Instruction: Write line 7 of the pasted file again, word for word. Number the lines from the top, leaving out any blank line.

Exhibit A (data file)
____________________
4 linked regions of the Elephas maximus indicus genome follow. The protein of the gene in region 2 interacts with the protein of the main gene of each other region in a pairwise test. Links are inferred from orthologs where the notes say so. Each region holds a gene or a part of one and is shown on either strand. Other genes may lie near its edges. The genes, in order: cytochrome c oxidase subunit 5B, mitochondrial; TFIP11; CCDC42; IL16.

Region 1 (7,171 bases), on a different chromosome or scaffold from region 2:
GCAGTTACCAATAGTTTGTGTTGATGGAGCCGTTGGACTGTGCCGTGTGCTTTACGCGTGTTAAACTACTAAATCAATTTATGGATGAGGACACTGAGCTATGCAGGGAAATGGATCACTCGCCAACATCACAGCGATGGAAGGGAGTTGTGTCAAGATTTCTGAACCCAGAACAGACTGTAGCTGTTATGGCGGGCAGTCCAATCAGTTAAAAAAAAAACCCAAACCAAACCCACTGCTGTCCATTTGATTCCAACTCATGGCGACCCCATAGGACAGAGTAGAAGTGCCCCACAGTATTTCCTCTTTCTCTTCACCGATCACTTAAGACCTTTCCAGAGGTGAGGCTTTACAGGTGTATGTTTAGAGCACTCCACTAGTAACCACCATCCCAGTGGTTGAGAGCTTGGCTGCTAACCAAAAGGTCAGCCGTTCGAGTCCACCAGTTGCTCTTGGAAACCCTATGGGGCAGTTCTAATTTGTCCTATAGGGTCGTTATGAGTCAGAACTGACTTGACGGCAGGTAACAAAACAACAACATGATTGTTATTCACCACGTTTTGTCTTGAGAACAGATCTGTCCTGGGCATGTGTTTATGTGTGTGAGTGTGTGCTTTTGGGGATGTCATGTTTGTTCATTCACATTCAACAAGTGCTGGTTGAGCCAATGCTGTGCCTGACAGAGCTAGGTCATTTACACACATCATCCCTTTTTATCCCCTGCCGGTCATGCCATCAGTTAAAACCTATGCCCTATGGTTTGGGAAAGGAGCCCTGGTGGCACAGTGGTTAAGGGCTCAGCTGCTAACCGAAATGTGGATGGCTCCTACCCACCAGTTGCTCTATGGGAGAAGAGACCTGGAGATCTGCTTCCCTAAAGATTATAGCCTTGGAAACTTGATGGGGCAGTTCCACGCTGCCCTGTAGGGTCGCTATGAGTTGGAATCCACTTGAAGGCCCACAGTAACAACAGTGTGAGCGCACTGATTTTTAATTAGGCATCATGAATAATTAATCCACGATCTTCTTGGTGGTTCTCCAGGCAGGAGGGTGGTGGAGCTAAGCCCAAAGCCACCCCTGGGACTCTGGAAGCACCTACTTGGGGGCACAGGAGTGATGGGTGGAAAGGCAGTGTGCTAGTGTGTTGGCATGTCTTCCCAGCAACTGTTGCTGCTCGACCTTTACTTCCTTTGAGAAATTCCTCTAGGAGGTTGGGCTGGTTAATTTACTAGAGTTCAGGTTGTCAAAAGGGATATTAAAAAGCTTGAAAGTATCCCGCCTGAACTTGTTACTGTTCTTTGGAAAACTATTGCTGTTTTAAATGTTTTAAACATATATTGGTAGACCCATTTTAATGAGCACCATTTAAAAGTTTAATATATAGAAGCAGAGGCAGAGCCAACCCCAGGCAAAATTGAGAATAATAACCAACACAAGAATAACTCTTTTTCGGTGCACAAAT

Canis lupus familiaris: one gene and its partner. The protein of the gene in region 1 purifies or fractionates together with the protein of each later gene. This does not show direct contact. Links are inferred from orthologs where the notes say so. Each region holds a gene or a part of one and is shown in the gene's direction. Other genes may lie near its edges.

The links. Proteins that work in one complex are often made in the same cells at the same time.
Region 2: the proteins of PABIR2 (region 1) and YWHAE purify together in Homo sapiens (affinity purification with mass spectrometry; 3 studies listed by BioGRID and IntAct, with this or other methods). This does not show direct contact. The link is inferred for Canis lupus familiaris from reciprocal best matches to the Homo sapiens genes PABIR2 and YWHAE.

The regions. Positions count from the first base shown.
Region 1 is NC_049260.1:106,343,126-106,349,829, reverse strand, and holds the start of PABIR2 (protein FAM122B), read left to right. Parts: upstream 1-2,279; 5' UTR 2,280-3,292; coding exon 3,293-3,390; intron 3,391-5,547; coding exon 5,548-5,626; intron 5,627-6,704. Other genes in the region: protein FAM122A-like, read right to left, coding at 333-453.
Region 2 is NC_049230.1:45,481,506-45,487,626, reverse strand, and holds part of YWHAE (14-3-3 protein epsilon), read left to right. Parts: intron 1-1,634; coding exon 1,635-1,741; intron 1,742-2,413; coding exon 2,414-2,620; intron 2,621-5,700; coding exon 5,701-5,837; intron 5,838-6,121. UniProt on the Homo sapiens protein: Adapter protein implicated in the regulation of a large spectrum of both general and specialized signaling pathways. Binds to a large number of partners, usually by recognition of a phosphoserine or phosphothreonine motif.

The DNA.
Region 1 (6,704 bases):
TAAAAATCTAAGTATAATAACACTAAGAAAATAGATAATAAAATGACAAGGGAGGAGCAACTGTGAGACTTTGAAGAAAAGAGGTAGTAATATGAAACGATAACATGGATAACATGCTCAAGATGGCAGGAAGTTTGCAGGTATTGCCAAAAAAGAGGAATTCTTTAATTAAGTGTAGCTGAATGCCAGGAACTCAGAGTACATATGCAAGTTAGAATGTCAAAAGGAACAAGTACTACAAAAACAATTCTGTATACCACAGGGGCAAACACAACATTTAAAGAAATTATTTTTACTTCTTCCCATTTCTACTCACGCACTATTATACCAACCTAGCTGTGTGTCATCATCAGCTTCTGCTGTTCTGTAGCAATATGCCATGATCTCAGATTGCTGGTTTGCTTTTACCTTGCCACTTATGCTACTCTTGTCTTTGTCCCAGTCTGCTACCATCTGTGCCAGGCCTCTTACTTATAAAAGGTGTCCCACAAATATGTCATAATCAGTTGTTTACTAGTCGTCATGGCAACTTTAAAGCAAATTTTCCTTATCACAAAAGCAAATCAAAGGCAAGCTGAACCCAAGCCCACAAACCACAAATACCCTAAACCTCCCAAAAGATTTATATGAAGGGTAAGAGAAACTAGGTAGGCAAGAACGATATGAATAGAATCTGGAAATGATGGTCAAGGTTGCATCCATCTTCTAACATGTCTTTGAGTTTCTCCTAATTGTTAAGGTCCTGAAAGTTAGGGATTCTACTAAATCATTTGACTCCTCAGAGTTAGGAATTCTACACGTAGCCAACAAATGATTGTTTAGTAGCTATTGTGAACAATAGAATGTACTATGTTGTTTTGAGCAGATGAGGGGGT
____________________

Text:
The regions. Positions count from the first base shown.